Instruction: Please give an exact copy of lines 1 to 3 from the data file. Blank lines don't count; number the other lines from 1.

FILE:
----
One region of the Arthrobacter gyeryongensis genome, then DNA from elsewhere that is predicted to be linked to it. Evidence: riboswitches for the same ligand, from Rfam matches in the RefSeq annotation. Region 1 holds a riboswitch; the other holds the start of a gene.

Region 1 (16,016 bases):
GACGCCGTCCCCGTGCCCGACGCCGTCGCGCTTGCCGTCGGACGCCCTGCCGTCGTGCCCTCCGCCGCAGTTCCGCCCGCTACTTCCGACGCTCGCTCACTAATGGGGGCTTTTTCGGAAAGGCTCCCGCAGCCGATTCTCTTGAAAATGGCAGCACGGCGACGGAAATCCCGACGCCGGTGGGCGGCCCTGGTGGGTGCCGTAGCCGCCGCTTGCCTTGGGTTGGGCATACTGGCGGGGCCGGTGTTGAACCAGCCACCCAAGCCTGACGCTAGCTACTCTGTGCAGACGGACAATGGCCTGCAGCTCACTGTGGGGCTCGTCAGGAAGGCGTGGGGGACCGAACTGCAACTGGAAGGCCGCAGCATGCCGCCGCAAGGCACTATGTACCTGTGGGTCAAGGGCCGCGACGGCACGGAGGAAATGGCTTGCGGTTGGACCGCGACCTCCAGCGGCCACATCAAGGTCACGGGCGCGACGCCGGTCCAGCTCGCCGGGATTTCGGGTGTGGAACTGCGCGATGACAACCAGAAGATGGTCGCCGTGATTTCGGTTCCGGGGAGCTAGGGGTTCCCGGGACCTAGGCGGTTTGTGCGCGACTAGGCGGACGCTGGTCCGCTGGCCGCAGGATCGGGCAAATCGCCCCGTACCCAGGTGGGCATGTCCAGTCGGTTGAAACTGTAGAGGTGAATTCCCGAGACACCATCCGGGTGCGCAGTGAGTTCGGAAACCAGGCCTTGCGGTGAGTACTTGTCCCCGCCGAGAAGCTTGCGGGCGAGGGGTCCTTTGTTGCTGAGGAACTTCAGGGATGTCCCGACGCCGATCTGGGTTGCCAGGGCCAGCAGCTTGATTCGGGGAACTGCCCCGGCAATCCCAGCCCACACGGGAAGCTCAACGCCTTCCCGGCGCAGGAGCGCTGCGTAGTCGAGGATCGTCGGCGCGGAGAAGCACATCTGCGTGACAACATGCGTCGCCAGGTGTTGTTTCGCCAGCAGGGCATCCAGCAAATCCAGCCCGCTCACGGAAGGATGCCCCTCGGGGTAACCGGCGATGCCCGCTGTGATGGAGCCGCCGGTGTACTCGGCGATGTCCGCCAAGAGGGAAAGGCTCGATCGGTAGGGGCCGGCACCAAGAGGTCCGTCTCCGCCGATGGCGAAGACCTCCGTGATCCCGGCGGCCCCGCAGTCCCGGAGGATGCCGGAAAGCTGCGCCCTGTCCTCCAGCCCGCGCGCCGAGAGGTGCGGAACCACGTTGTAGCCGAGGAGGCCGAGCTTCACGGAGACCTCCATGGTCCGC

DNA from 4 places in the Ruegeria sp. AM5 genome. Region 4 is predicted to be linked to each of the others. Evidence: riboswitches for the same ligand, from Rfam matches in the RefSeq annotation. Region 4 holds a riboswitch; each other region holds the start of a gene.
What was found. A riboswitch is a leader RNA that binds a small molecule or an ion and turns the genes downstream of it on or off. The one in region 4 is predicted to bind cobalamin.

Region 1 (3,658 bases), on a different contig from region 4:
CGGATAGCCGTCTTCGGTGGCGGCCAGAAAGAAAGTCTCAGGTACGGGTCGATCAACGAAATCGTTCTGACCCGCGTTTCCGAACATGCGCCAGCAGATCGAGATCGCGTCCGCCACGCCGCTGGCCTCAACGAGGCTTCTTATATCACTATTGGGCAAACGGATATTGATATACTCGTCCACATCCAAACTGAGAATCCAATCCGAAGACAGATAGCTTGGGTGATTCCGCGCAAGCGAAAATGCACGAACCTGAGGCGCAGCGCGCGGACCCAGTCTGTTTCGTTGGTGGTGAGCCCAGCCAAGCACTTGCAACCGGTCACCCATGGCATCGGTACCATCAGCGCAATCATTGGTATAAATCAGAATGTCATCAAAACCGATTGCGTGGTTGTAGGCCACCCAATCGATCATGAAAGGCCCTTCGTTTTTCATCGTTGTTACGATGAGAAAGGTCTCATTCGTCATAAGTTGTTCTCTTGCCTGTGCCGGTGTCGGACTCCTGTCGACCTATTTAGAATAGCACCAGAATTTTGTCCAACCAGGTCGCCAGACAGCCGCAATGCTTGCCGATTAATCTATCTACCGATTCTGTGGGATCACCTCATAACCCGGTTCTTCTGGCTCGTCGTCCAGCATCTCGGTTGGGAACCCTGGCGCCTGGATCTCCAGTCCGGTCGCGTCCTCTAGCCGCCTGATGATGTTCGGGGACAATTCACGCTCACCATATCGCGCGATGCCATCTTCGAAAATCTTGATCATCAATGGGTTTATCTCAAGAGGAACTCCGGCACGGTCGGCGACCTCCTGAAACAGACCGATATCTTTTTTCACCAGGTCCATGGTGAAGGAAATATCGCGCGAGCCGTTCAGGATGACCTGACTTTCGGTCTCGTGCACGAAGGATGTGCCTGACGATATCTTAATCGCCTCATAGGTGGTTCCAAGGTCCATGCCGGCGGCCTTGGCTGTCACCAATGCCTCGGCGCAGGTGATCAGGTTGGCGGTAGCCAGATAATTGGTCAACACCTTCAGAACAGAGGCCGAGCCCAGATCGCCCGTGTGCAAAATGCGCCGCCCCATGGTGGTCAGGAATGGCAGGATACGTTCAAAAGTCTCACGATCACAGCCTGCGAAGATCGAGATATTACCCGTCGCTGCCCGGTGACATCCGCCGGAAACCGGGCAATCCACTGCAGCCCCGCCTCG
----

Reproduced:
One region of the Arthrobacter gyeryongensis genome, then DNA from elsewhere that is predicted to be linked to it. Evidence: riboswitches for the same ligand, from Rfam matches in the RefSeq annotation. Region 1 holds a riboswitch; the other holds the start of a gene.

Region 1 (16,016 bases):
GACGCCGTCCCCGTGCCCGACGCCGTCGCGCTTGCCGTCGGACGCCCTGCCGTCGTGCCCTCCGCCGCAGTTCCGCCCGCTACTTCCGACGCTCGCTCACTAATGGGGGCTTTTTCGGAAAGGCTCCCGCAGCCGATTCTCTTGAAAATGGCAGCACGGCGACGGAAATCCCGACGCCGGTGGGCGGCCCTGGTGGGTGCCGTAGCCGCCGCTTGCCTTGGGTTGGGCATACTGGCGGGGCCGGTGTTGAACCAGCCACCCAAGCCTGACGCTAGCTACTCTGTGCAGACGGACAATGGCCTGCAGCTCACTGTGGGGCTCGTCAGGAAGGCGTGGGGGACCGAACTGCAACTGGAAGGCCGCAGCATGCCGCCGCAAGGCACTATGTACCTGTGGGTCAAGGGCCGCGACGGCACGGAGGAAATGGCTTGCGGTTGGACCGCGACCTCCAGCGGCCACATCAAGGTCACGGGCGCGACGCCGGTCCAGCTCGCCGGGATTTCGGGTGTGGAACTGCGCGATGACAACCAGAAGATGGTCGCCGTGATTTCGGTTCCGGGGAGCTAGGGGTTCCCGGGACCTAGGCGGTTTGTGCGCGACTAGGCGGACGCTGGTCCGCTGGCCGCAGGATCGGGCAAATCGCCCCGTACCCAGGTGGGCATGTCCAGTCGGTTGAAACTGTAGAGGTGAATTCCCGAGACACCATCCGGGTGCGCAGTGAGTTCGGAAACCAGGCCTTGCGGTGAGTACTTGTCCCCGCCGAGAAGCTTGCGGGCGAGGGGTCCTTTGTTGCTGAGGAACTTCAGGGATGTCCCGACGCCGATCTGGGTTGCCAGGGCCAGCAGCTTGATTCGGGGAACTGCCCCGGCAATCCCAGCCCACACGGGAAGCTCAACGCCTTCCCGGCGCAGGAGCGCTGCGTAGTCGAGGATCGTCGGCGCGGAGAAGCACATCTGCGTGACAACATGCGTCGCCAGGTGTTGTTTCGCCAGCAGGGCATCCAGCAAATCCAGCCCGCTCACGGAAGGATGCCCCTCGGGGTAACCGGCGATGCCCGCTGTGATGGAGCCGCCGGTGTACTCGGCGATGTCCGCCAAGAGGGAAAGGCTCGATCGGTAGGGGCCGGCACCAAGAGGTCCGTCTCCGCCGATGGCGAAGACCTCCGTGATCCCGGCGGCCCCGCAGTCCCGGAGGATGCCGGAAAGCTGCGCCCTGTCCTCCAGCCCGCGCGCCGAGAGGTGCGGAACCACGTTGTAGCCGAGGAGGCCGAGCTTCACGGAGACCTCCATGGTCCGC